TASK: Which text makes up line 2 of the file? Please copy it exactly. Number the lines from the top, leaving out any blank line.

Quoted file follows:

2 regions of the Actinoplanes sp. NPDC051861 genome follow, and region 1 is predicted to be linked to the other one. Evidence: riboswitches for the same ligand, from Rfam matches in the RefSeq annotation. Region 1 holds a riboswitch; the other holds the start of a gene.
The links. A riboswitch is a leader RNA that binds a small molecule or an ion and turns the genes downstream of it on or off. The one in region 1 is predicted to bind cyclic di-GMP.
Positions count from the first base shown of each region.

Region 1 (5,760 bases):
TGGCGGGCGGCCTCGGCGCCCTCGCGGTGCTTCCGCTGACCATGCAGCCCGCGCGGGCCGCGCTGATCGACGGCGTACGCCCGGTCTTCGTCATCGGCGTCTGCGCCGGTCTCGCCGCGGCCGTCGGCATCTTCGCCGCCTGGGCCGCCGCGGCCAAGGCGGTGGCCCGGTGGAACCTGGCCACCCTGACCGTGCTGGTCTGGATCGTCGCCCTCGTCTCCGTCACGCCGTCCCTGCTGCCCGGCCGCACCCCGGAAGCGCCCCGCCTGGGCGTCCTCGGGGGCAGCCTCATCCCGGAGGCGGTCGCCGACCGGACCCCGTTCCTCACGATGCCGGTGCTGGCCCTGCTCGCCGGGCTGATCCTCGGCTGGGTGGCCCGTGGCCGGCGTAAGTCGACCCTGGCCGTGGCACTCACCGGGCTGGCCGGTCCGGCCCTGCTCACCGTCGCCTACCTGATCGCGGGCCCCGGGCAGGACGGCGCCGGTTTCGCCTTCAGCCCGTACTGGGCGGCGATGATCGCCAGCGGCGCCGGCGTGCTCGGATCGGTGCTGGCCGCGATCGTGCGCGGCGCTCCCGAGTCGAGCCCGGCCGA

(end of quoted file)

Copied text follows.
The links. A riboswitch is a leader RNA that binds a small molecule or an ion and turns the genes downstream of it on or off. The one in region 1 is predicted to bind cyclic di-GMP.